Day 25: St. Louis, Missouri
Welcome to the Gateway to the West!
After a morning of driving (we managed to get out of the hotel by 10am! A new record!), we arrived in St. Louis (only two days after Andy had his ATO convention here), and got to spend all of four hours there.
We went to the Arch, officially known as the Jefferson Westward Expansion Monument, and had to go through an airport-style security system (our first security system since the Fed in Chicago), before milling around in the visitor’s center with the millions of other people that had descended upon the famous landmark.
The visitor’s center offered two gift shops—one replete with that ridiculous tourist merchandise that everyone/no one seems to buy, the other designed to look like an 1870’s general store, complete with employees dressed up in 1870’s garb. There was also a Westward Expansion Museum that had terrifying animatronic life-size versions of notable historical figures, such as Lewis & Clark and Red Cloud. The figures turned their heads, moved their limbs jerkily, and even blinked regularly, all the while intoning a brief, prerecorded paragraph about their version of settler-Indian dealings.
We then took the tram up to the very top of the arch (you get to go inside the arch, which both delighted and horrified me), 630 feet up above St. Louis. The trams are tiny cylinders with doors four feet tall, which rotate like Ferris wheel cars while on the way up to the top. It was terribly cramped with five of us—I can only wonder what it would be like if each of the tram’s five inhabitants were of the average American height and weight.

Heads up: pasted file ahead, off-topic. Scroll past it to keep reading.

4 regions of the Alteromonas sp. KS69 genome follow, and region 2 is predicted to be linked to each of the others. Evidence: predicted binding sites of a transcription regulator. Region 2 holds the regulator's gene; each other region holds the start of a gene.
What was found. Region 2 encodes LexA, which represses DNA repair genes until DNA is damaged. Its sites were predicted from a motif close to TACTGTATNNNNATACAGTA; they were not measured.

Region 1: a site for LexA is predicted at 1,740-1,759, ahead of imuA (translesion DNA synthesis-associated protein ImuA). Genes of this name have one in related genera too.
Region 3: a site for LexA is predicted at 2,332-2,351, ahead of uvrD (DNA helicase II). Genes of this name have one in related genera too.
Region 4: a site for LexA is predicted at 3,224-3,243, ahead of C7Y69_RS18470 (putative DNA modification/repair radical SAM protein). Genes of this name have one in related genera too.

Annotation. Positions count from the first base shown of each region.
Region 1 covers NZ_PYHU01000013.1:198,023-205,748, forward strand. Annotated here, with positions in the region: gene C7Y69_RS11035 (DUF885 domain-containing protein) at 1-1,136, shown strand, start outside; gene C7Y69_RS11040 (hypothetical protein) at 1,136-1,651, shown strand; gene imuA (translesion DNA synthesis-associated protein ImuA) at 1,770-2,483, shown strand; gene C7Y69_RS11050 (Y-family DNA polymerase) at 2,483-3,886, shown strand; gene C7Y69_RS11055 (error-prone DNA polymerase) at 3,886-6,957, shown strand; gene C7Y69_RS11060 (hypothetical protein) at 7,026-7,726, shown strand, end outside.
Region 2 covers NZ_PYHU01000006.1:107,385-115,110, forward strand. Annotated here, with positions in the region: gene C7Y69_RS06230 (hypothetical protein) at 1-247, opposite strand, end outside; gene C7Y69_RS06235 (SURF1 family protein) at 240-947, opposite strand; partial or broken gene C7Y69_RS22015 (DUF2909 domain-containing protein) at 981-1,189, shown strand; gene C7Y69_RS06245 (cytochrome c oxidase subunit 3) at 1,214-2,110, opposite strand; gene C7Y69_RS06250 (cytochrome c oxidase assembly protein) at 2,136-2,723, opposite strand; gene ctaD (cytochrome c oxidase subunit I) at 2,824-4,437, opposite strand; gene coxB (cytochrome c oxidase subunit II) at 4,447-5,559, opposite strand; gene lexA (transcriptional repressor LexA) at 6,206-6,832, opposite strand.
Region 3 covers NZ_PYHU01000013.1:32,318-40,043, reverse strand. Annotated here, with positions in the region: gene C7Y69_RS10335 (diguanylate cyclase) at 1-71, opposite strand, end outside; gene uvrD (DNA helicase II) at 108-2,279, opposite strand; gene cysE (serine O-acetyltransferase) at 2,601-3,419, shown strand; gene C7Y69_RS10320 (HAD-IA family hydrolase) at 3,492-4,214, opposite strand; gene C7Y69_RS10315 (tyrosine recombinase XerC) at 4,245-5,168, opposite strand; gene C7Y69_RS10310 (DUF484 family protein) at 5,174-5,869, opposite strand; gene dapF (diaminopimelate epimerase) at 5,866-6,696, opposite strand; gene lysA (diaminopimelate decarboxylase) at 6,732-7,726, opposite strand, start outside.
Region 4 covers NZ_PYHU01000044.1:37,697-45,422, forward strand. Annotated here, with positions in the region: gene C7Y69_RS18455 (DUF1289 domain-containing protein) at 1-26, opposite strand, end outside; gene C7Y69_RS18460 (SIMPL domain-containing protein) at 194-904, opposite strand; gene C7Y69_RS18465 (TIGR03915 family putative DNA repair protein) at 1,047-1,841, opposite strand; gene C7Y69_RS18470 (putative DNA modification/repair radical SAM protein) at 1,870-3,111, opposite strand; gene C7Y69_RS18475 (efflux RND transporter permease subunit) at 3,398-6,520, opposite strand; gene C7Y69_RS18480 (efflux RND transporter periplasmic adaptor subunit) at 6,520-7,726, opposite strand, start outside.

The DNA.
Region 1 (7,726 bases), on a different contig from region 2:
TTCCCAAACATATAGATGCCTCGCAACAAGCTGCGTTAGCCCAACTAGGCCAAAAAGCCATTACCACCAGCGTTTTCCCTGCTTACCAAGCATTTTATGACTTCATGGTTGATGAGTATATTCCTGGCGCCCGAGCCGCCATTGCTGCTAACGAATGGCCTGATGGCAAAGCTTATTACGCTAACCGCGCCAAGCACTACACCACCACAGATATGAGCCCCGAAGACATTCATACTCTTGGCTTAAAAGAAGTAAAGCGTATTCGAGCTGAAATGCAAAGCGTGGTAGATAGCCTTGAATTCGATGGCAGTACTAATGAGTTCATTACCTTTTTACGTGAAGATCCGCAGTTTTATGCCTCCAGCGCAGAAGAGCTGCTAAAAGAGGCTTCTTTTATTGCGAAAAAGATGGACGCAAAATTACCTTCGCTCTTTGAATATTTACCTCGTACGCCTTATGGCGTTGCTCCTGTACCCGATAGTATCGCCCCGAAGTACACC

The view from the top!
It was really cramped in that tram.
Before getting on the road to Indianapolis, Indiana, we inquired about the best local pizza place and were directed to Imo’s, where they served us what looked like a pizza made on a gigantic, circular tortilla chip. Having now tasted Lou Malnati’s famous Chicago deep-dish pizza, St. Louis-style thin crust pizza, as well as (far too much of) Sergi’s, I Love, and Ario’s, I feel like a pizza connoisseur.
One more thing—while browsing the Arch’s gift shops, I came across a wide selection of Laura Ingalls Wilder-related literature, including a Little House on the Prairie Cookbook. There was a sort of “scrapbook” of Laura Ingalls Wilder’s family photographs and letters. I must confess that, although I love and own the entire Little House series, having even dressed up as Laura for the fourth grade biographies project, I had never seen photographs of Laura or her family.
The photographs in the book, as sorry as I am to admit it, actually ruined a tiny bit of the series for me. I had always imagined Laura as a beautiful albeit tomboyish character, had always seen Pa and Ma as the ruggedly and delicately attractive paragons of character, respectively, had always thought Mary to be a fantastically gorgeous willowy blonde beauty whose blindness did nothing to slight her appearance. However, their photographs showed them to be perfectly ordinary people, and not half as beautiful as I had imagined them to be. Only Almanzo Wilder looked as I thought he would, almost like a 19th-century Ryan Gosling. I blame Garth Williams for his wonderful illustrations that put those images in my head, and I blame this Laura Ingalls Wilder scrapbook for ruining, in part, my childhood.